- Civil lawsuits.
    Both the CFAA and the ECPA also allow “injured” parties to start a civil lawsuit.

    Other federal laws are being used to judge computer-crimes (the Patriot Act being the most famous), along with state laws.

    Wi-fi and the law

    - Wi-Fi Technologies

    802.11b was the first wireless networking standard on a mass scale. 802.11b operates in the 2.4GHz radio band (2.4 to 2.4835 Ghz), and uses a technique called DSSS (Direct Sequence Spread Spectrum) to perform at a maximum link rate of 11Mbps per cannel. Within this band, there are three available radio channels (Channels 1, 6, and 11). Theoretically, you could use the other channels at well, but this could cause overlapping, as shown by this 802.11b Channels-chart.
    Note that most microwaves and a lot of residential cordless phones also use the 2GHz band, and interference is not uncommon.


    802.11a uses 13 channels in the 5GHz band at a maximum link rate of 54Mbps, using a technique called OFDM (Orthogonal Frequency Division Multiplexin Modulation).
    The exact frequencies used by 802.11a are 5.150-5.250GHz, 5.250-5.350GHz, and 5.725-5.850Ghz, providing a 300MHz-spectrum in the 5GHz-band (versus only 83.5GHz available in the 2GHz-band).
    While it has a greater throughput than 802.11b , this standard has less coverage than the b-variant.

    Some newer cordless phones also use the 5GHz band.

    802.11g uses the same OFDM-technique as 802.11a (and therefore operates at a maximum link rate of 54Mbps), and operates on the same band as 802.11b (2.4 to 2.4835GHz).

    Wi-Fi and the law

    The frequency-band used by Wi-Fi is an unlicensed band.
    This is important, as he ECPA rules that is not unlawful to:
    intercept or access an electronic communication made through an electronic communication system that is configured so that such electronic communication is readily accessible to the general public.
    This is exactly what an unconfigured and unsecured Wi-Fi network does: it transmits readily accessible signals. The ECPA therefore makes it not unlawful to intercept or access this information (note that the term “intentional interception” is used in the act).
    Now comes the interesting part: say you’re wardriving around town (it should be clear by now that wardriving is absolutely not illegal) and you find an open Access Point (broadcasting its SSID, no WEP). You are allowed to connect to this AP, for the simple reason that there is no way for you to check if this AP was intentionally left open (to share a connection), or if it was left open without the intention to have it broadcast. You are not breaking a law, as it is not possible to make a distinction between the two.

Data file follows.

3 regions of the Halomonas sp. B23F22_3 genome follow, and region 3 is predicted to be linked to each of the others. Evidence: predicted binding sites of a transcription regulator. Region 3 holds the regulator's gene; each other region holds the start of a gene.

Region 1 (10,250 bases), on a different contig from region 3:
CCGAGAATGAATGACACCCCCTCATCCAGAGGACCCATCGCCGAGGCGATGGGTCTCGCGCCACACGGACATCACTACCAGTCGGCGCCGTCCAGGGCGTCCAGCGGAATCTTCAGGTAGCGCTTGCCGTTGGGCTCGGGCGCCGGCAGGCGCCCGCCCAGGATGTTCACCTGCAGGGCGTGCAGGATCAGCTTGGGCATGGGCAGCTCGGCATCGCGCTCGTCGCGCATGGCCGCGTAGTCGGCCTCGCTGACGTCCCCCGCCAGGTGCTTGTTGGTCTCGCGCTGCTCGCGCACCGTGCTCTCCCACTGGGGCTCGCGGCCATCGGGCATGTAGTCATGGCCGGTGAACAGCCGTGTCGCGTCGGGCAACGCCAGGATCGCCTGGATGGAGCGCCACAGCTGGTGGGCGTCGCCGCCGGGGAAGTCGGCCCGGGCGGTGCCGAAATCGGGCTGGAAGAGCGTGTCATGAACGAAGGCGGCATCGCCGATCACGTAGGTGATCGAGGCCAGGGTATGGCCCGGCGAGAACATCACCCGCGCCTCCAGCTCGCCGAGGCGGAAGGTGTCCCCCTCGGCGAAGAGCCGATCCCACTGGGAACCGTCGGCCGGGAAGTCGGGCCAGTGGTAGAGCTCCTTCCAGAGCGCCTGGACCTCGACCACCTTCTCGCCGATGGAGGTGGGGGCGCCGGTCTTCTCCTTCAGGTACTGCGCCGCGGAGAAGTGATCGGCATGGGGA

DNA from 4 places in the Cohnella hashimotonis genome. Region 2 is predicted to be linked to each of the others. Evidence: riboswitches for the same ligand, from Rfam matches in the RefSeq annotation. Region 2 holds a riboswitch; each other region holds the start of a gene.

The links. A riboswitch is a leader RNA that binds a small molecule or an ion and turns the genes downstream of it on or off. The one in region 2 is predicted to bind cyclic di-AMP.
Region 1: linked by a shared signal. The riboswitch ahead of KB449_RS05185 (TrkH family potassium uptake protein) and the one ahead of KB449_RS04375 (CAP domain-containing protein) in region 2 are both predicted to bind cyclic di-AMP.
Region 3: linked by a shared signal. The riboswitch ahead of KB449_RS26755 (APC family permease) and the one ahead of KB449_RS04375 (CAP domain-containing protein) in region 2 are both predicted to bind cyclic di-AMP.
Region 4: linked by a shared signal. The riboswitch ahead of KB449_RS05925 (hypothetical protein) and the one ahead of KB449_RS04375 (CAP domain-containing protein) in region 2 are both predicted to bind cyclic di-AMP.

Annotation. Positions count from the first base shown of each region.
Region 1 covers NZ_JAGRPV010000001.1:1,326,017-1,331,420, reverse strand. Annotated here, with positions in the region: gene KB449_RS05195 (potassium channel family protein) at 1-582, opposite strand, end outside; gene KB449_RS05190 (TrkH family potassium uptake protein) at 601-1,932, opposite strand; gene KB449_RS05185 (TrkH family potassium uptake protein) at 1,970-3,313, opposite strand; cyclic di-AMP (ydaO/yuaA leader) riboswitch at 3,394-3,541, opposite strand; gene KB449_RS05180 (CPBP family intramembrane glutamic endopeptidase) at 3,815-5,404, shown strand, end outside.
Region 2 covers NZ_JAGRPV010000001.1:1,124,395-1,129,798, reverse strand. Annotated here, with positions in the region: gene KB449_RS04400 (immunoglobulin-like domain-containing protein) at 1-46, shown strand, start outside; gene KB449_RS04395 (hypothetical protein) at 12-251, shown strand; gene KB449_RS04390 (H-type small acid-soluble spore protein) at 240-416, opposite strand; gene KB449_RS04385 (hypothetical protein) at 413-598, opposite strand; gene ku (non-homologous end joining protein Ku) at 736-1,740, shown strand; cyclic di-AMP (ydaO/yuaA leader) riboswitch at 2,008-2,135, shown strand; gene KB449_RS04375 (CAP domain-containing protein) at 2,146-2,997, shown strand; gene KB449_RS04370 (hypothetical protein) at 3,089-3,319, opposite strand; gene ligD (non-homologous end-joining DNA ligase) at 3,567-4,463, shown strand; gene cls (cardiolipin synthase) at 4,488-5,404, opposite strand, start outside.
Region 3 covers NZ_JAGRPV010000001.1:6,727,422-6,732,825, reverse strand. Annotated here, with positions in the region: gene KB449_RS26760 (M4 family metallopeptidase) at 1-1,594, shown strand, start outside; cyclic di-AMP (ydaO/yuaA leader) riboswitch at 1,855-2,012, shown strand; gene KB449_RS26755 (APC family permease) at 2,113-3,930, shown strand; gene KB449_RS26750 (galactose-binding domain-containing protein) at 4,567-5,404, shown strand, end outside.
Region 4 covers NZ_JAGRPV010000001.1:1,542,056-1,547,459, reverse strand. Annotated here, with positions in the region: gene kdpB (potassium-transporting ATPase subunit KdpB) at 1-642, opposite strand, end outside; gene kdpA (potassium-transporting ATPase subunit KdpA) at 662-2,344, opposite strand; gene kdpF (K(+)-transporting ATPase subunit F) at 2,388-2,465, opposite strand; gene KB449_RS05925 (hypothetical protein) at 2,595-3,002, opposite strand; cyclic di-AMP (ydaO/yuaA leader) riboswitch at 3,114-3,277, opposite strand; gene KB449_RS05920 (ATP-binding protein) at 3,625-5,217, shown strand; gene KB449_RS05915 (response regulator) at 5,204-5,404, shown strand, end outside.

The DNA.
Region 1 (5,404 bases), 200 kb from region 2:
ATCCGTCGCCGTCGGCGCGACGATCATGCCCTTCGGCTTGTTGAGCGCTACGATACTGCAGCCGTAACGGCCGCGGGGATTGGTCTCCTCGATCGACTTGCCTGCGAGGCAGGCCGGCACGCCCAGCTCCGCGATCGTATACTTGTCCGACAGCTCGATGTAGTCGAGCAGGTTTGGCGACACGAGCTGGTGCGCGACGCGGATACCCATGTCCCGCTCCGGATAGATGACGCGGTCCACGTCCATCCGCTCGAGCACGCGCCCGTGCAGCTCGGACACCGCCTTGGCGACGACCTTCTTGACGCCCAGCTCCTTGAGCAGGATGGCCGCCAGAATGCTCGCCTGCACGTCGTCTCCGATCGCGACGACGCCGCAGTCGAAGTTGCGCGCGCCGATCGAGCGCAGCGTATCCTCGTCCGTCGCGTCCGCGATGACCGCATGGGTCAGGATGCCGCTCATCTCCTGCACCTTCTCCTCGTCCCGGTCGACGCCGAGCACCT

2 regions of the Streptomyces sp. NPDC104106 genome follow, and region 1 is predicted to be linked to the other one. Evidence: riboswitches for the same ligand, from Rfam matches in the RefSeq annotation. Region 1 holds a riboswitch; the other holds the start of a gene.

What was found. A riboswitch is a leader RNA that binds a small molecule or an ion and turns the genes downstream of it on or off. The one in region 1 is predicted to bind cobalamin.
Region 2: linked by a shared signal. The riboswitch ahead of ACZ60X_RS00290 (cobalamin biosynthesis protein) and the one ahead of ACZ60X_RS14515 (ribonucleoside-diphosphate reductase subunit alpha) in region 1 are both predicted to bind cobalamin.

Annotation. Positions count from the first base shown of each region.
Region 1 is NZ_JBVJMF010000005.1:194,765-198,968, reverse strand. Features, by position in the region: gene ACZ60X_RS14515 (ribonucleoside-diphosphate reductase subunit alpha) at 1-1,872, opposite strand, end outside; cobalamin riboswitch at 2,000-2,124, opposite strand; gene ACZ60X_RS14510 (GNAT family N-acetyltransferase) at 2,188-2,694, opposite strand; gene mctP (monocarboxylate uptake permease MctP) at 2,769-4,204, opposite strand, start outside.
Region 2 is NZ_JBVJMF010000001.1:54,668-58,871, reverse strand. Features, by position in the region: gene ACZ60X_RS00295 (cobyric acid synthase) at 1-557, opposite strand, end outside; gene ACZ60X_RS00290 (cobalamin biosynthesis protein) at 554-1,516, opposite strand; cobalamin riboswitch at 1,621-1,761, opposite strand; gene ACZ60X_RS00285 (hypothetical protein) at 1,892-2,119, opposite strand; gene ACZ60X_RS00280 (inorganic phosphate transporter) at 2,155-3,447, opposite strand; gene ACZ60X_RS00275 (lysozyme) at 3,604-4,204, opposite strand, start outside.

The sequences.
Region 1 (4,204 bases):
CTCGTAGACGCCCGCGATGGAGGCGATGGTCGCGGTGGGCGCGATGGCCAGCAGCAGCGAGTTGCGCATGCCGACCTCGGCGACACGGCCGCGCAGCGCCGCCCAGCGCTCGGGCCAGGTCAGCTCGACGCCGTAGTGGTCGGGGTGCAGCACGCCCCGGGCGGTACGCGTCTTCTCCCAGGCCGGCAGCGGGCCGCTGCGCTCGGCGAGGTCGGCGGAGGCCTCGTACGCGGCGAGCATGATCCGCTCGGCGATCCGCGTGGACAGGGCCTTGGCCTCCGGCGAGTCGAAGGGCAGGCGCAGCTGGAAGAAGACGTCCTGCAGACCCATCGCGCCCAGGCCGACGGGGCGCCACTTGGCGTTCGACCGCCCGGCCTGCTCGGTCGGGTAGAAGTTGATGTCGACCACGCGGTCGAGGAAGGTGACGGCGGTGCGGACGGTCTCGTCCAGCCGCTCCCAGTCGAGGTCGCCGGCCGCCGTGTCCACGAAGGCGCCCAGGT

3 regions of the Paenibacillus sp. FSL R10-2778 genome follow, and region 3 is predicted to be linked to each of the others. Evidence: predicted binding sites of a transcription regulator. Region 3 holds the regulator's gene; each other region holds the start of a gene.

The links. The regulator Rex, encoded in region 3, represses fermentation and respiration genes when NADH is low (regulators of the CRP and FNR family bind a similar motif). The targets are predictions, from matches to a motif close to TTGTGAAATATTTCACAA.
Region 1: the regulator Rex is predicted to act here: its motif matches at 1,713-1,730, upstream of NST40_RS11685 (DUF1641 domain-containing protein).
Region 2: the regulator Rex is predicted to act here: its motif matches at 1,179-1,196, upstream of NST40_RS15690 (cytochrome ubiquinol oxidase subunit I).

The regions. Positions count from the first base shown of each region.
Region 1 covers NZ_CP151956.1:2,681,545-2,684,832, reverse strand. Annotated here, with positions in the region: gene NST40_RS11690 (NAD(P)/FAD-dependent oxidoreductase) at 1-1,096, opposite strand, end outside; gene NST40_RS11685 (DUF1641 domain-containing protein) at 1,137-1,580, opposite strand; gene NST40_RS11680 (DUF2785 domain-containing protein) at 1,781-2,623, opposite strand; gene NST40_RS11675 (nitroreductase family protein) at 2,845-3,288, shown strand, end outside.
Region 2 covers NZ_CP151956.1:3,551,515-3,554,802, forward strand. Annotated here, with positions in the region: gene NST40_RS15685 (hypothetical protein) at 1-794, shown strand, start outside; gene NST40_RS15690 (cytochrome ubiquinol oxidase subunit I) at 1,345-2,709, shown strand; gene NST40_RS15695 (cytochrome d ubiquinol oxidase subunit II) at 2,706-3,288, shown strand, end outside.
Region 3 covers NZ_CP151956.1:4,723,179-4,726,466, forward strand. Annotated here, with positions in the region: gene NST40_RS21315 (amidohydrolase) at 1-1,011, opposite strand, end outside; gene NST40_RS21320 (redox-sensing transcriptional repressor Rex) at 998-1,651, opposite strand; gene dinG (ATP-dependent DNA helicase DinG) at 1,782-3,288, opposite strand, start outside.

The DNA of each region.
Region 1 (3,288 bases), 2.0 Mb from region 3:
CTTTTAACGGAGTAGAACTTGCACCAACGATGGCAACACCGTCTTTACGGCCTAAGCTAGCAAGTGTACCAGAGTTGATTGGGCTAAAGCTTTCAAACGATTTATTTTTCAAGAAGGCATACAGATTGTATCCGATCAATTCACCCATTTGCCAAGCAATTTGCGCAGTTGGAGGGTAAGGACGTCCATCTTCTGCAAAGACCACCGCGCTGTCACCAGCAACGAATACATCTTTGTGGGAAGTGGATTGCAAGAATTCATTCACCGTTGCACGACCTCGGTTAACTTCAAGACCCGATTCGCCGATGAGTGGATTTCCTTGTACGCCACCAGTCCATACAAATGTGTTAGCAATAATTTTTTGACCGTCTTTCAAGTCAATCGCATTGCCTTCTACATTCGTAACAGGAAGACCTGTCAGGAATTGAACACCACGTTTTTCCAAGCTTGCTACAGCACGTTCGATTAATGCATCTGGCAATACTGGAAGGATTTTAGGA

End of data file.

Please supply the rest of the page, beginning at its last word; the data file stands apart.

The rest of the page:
I have yet to find a case where somebody gets convicted for accessing an unprotected AP.
    As long as you use the network reasonably and without causing damage, you are protected under the ECPA..
    A distinction should be made though between using the AP to access its internet connection, and accessing the AP to access an internal network.
    Accessing an internal network through an open AP is questionable: snooping around a filesystem is something you’d probably get away with, but tampering with the files is an absolute no-no, just as considerably degrading the band-with (don’t even think about using the system as a personal warez-server).

    Note: as said before, law is subject to interpretation: your local judge might rule that NetStumbler does not fall under “readily accessible to the general public”, for example. In this case, your response should be that the FCC (the Federal Communications Commission) has declared that the frequencies used for Wi-Fi are for public use.

    This is not a legal document, but merely a summary of information from legal documents, and is subject to interpretation (in short: don't go waving this document in the face of the judge that wants to lock you away for five years). I hope it'll spark an interesting discussion, though

  2. #2
    Macht Nicht Aus moxnix's Avatar
    Join Date
    May 2002
    Huson Mt.
    Note: as said before, law is subject to interpretation: your local judge might rule that NetStumbler does not fall under “readily accessible to the general public”, for example. In this case, your response should be that the FCC (the Federal Communications Commission) has declared that the frequencies used for Wi-Fi are for public use.
    I use a Belkin 802.11b card and it does the same thing as netstumbler, with the execption of continuously scanning. You have to manually scan for new WAP's. While using this card, I have come upon several instances where I have had a few different access points to choose from, so then according to this interpertation these WAP's are “readily accessible to the general public”.